If you know me at all, then you’ll know that enjoy a wide variety of television shows- virtually any genre is game if it features an interesting story, memorable characters, and overall quirkiness. I enjoy everything from Quantum Leap to Firefly, but the object of my affection for the purpose of this post is The X-Files which debuted in 1993 and has never quite left the scene, fading in and out of existence all the way up until this year.
It is my goal to provide a random blog post here and there with the intent of tackling one of my favorite episodes from each season of the show. I predominately liked the first few seasons, however that’s not to say there aren’t memorable episodes among the latter years as well. The specific episode in question for today’s retrospective look is the eighth episode of the first season, entitled “Ice.” Here’s a little backstory for it for those of you who haven’t seen the show, who have but don’t remember, or for those of you who may be interested. WARNING: Spoilers abound! I won’t ruin every minute detail, but I may come pretty close.
Chris Carpenter- cited with creating the series as we know it and also with the writing and filming of the majority of its episodes, essentially states that this episode was heavily influenced by films such as “The Thing” and novellas such as John W. Campbell’s “Who Goes There?” As with the majority of The X-Files’ episodes, which deal with extraterrestrial or paranormal activity, this episode falls into the former category and deals with a team of deceased scientists inside an arctic research facility. Just where do everyone’s favorite FBI detective duo come in? Sent to investigate the mysterious radio silence of the base, Mulder and Scully (accompanied by several scientists and their pilot) encounter a strange alien organism that has lain dormant in the ice for thousands of years.
For a show rooted in genres and tropes such as the supernatural, horror, modern myths, and conspiracy theories, this particular episode got my blood pumping and my mind thinking. Between the thought of what an organism such as the parasitic worm they encountered could do should it break quarantine, the creeping sensation that anyone in the group could be infected and masquerading as sane, and the moral choices and dilemmas between how best to approach the situation, it is a tense thriller of a forty-five minute episode.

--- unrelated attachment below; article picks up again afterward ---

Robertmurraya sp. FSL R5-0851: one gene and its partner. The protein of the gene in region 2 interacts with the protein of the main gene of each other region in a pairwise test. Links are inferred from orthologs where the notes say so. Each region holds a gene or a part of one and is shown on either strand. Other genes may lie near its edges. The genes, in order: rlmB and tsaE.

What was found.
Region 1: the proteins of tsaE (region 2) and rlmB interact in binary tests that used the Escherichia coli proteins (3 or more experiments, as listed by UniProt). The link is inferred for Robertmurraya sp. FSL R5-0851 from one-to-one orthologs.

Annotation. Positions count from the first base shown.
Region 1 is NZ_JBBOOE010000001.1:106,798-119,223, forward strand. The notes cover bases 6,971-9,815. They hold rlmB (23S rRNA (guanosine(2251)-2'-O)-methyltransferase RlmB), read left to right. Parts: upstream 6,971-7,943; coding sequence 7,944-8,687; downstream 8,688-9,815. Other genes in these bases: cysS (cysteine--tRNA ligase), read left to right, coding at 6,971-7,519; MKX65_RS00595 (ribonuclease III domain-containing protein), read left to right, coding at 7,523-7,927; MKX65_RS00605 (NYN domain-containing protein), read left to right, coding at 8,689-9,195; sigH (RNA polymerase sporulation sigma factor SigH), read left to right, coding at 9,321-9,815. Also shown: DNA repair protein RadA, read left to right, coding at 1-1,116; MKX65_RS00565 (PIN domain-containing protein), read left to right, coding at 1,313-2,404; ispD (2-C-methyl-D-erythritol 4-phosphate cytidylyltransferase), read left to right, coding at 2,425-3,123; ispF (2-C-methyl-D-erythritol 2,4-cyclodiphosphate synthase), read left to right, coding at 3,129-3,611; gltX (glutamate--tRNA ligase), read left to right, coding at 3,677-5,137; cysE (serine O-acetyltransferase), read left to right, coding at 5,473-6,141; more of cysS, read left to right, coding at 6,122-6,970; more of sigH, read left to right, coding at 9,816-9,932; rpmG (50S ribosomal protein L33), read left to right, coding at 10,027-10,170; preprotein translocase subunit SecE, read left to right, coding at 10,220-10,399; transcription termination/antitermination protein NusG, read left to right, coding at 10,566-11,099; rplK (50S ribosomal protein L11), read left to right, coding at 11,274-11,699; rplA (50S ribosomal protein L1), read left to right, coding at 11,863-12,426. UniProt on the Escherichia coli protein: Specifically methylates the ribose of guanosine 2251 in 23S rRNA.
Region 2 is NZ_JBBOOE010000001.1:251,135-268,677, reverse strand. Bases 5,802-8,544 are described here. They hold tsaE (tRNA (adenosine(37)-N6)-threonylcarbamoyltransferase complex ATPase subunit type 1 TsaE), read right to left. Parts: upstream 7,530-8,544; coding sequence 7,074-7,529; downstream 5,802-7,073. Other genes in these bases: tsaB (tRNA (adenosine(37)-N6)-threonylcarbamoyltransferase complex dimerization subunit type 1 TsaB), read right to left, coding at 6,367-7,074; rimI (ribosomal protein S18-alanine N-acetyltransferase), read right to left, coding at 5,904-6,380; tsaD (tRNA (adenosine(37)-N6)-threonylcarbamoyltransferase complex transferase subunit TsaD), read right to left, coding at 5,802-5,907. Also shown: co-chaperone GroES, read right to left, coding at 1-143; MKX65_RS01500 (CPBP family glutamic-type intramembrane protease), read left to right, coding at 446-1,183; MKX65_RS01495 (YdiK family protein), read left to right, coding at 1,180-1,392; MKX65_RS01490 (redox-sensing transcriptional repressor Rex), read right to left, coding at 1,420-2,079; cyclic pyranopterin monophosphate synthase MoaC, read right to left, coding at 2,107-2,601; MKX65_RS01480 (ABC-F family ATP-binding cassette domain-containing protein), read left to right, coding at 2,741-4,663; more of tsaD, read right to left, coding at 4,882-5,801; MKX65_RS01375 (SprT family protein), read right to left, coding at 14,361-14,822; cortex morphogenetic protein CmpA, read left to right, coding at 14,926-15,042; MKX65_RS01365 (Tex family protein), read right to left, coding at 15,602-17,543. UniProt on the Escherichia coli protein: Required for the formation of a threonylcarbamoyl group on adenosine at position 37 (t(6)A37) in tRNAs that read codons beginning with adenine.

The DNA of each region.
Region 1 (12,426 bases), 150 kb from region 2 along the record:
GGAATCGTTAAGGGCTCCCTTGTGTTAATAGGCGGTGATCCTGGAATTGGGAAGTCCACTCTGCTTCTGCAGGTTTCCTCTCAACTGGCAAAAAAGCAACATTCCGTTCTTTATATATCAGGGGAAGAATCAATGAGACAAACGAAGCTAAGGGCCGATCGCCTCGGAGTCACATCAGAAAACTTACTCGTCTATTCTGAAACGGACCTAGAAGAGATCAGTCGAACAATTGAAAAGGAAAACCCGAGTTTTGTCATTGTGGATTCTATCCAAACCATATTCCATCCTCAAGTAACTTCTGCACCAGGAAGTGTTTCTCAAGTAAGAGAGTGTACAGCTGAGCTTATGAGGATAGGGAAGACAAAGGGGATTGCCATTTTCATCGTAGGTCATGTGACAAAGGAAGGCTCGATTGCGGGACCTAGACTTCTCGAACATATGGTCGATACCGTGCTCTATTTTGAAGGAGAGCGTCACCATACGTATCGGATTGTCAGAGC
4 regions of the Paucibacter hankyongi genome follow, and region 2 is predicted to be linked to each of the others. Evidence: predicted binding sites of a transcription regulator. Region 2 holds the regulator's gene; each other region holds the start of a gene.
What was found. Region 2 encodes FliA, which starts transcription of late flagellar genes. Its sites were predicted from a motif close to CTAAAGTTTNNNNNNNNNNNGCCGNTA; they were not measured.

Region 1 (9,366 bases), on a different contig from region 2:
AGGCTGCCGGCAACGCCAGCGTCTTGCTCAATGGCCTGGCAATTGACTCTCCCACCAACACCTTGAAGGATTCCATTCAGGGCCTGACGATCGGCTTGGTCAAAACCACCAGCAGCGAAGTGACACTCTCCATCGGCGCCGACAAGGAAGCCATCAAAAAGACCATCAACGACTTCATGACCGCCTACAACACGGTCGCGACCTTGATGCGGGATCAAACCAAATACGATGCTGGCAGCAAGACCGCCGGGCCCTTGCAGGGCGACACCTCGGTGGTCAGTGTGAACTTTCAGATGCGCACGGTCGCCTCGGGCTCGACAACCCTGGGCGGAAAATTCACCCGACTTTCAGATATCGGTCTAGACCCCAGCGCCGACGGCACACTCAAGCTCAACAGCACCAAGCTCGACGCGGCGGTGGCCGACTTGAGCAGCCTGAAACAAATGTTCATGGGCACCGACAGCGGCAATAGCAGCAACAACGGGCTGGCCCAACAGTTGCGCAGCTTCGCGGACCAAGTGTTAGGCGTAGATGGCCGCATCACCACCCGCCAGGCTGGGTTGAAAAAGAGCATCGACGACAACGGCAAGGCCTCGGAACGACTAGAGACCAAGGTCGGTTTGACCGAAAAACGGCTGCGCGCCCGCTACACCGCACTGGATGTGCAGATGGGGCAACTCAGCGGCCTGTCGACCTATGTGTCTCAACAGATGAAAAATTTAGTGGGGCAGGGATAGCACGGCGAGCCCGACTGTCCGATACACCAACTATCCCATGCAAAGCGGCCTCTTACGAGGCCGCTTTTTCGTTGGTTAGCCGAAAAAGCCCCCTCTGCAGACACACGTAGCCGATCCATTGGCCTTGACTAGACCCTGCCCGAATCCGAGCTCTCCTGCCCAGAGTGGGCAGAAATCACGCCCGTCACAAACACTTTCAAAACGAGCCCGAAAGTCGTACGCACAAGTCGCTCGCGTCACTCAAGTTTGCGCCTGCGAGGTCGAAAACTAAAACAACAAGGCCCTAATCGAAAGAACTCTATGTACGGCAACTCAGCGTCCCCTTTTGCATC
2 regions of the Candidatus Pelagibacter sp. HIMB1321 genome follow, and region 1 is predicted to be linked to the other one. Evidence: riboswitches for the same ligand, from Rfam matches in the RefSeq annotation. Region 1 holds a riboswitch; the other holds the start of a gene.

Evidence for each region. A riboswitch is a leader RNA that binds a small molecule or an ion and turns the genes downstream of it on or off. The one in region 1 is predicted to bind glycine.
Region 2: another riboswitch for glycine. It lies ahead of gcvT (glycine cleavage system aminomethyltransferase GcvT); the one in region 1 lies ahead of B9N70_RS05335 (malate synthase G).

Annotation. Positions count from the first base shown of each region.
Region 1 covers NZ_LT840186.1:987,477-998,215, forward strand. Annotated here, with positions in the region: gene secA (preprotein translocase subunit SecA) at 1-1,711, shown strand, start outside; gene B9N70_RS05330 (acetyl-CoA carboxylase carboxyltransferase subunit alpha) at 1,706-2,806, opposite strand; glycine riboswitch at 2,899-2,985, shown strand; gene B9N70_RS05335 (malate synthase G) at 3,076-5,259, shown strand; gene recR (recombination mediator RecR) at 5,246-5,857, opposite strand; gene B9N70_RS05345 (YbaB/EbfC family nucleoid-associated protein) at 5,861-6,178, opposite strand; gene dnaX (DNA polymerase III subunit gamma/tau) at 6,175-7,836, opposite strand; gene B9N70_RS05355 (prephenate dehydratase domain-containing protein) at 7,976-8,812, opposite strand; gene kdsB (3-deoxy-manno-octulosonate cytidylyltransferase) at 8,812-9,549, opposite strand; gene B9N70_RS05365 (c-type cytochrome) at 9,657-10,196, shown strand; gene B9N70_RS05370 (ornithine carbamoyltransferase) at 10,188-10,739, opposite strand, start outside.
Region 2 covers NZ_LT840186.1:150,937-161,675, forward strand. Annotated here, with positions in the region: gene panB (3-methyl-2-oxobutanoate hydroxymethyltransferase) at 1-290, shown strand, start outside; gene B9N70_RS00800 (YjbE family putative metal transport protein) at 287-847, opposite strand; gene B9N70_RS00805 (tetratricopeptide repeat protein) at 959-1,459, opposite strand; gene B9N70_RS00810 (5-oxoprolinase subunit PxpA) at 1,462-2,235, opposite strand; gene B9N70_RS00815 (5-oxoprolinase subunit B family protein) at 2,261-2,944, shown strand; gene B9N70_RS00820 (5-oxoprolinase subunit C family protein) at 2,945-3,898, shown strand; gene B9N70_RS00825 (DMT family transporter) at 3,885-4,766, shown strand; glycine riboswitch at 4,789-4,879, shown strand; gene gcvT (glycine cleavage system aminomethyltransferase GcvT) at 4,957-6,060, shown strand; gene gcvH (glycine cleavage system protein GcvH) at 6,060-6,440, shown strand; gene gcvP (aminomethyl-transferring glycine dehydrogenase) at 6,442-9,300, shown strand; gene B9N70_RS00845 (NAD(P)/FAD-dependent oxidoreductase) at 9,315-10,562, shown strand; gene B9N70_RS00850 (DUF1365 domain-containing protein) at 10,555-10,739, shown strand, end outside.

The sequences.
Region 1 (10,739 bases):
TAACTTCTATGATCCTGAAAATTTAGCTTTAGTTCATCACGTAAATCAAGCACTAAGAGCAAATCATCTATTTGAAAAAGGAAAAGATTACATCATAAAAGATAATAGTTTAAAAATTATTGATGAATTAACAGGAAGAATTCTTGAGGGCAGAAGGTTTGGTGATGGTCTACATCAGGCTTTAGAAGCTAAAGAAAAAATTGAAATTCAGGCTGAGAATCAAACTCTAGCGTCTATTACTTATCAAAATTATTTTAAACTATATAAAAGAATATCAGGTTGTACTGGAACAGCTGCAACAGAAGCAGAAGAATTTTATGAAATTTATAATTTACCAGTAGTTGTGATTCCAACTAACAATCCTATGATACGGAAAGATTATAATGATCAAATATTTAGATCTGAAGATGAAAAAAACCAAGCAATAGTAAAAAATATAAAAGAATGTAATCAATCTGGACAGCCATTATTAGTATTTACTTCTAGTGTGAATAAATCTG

The most obvious inspiration for the episode is John Carpenter’s 1982 rendition of “The Thing” which has since been remade by other cinematic directors to varying success. The X-Files’ take on “the thing” is intriguing in its own narrative and nail-biting, chilling, and overall sensational in my own opinion. It quickly establishes a narrative for the one-off story of the episode and introduces the key characters- three scientists of varying backgrounds such as geology and biology, Mulder and Scully who hardly need an introduction by this point, and the maverick plane pilot crazy enough to fly them to the remote arctic ice core drilling facility.
Sticking to the vein of tense alien horror flicks, the episode goes by but not without killing off a few of its cast for added effect. It helps that the set is one confined location and that the arctic weather outside and the death of pilot “Bear” effectively traps the crew in with the parasite. Knowing next to nothing about the worm-like creature, how it is transferred from hosts, and more importantly how to eradicate its presence in their body, this serves as a tense experience overall. Perhaps the greatest moments of all are when each member of the crew showcases little ticks as lack of sleep and exhaustion get to them, causing viewers to question who, if any of them, may be infected with the parasitic life form.
This culminates into a wonderful scene where Mulder puts Scully’s trust to the test and they square off with guns held on each other, leading the former to be briefly imprisoned on suspicion of infection while the others search for a cure. Later on there is another brilliant scene between them that ratchets up the tension even further when Doctors Hodge and DaSilva ambush Mulder and Scully, seeking to introduce the alien life form into Mulder’s bloodstream in hopes of combating the one they think is already inside. I won’t completely spoil the twist, but needless to say Mulder isn’t the one who is infected and things play out quite differently than expected, blood-curdling screams and all.
As with the best moments of the show, “Ice” embraces the cliches of horror thrillers and tense extraterrestrial encounters, making for an interesting homage and an intriguingly moral episode. To top matters off, when Mulder recommends returning to the base in order to more properly investigate the alien life form found there, he is told that the army has destroyed all trace evidence. As will be a continuing theme for the show, there’s something potentially much larger at stake and in play. Conspiracy theorists abound!